Masih’s day begins at 5 am. It is usually his responsibility to milk the family cow for the extended family household in which he lives with his three brothers, their wives and children. Then at 5:45 am it is home, bathe, prayers, reading, breakfast (usually home-made yoghurt, parathas and salad). He is at school by 7 am. If breakfast is late, he misses it; such is his strict adherence to timekeeping. However, he says, that this strictness does not, within reason, apply to the teachers as, being women, they often have domestic responsibilities that delay them. Many students also have domestic responsibilities that they must complete before attending school: cutting fodder and feeding the buffalo perhaps or, in the cold months, gathering peas or carrots from the fields for the mid-day meal.
The teachers and students arrive at school between 7:30 and 7:45 am for the school assembly, with prayers and readings from holy scriptures at 7:45 am. The assembly ends with the singing of the national anthem.
The first period begins at 8:15 am when prayers are again offered in the classrooms in Arabic and Urdu, including prayers for learning and increase in knowledge for all students and teachers, for the country, and for protection from harm and dangers. Each period lasts 35 minutes. The break of 15 minutes for breakfast begins at 11:15 am, though younger students have an earlier break. School ends at 1:30 pm for all students.
Every evening, Masih reopens the school for students of Class IX and above, of whom he has regularly more than 200. Day school and evening school are held every day, Monday to Saturday.
Before school begins, at break-time and after school, students may go to the (unshaded) flat roof where kabaddi can be played on the court marked out for this, or simply talk and play with friends. In my conversations, cricket and kabaddi were the only games the boys proposed as their favourite, there being no appropriate areas in their community in which soccer or other games can be played. (I am always disappointed when I see no provision of playing areas for children in rural communities, presumably due to the [constant] work ethic and to the priorities attached to the use of land.)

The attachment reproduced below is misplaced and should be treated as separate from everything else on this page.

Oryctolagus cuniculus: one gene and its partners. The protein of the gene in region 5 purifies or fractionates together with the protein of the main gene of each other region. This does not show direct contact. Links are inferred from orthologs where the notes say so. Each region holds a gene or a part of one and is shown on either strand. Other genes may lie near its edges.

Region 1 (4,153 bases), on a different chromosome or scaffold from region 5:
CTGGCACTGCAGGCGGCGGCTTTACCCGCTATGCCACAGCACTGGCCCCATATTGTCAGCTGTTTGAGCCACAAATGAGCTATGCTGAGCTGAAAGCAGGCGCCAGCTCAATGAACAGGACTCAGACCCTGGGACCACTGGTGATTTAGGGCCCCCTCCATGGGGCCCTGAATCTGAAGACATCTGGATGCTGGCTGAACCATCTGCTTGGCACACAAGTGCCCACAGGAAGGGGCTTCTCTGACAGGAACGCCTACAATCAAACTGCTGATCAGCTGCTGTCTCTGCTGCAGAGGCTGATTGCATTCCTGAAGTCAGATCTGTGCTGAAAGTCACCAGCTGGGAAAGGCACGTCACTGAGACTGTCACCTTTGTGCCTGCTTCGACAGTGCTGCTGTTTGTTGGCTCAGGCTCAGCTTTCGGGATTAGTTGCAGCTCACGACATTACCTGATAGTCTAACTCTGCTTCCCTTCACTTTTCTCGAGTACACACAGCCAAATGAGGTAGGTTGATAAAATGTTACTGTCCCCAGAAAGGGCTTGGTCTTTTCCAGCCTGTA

The class teacher stays in the same classroom during the day with her students and usually teaches all subjects for her class. The curriculum consists of eight subjects including Urdu, Arabic, and English. Some of the older boys and girls said that their favourite is mathematics. Science was not mentioned, possibly as it must, of necessity, be taught theoretically: without practical science there are clearly disadvantages for students including a gradual decline in interest.
The students are taken on a field trip once a year to Lahore, perhaps to the Badshahi Mosque, Shalimar Gardens, the Central Museum, the zoo, Jinnah Gardens, and so on. Most students had been to Lahore but only one said she had been to Islamabad.
Most of the students, according to Masih, will work on the land with their parents when they leave school. Perhaps, a few will become teachers. It saddens me when I hear bright young people, studying under great disadvantage compared to students in elite urban schools, say they want to be a doctor or an airplane pilot, or join some other profession far beyond the reach of most rural students. Perhaps they will reach their goal. We hope and pray they do, but there is much truth perhaps in that famous 1750 English poem that says:
“Full many a flower is born to blush unseen / And waste its sweetness on the desert air.”
Schools such as Masih’s, and many more, demonstrate not the urge for self-enrichment by its owner but the resilience of a community and its ability to overcome challenges. Good schoolmasters whose motive is that of making a meaningful contribution to society rise up to fill the gaps when government resources are insufficient. As Brayne observed: “True [school teaching] does not tend to great distinction, but to be loved and honoured by one village is more than many a great man can boast.”
The writer is a school principal with a national and international private schools’ organisation in Pakistan and is the author of Village Schools: A History of Rural Elementary Education from the Eighteenth to the Twenty-first Century in Prose and Verse
Published in Dawn, EOS, January 6th, 2019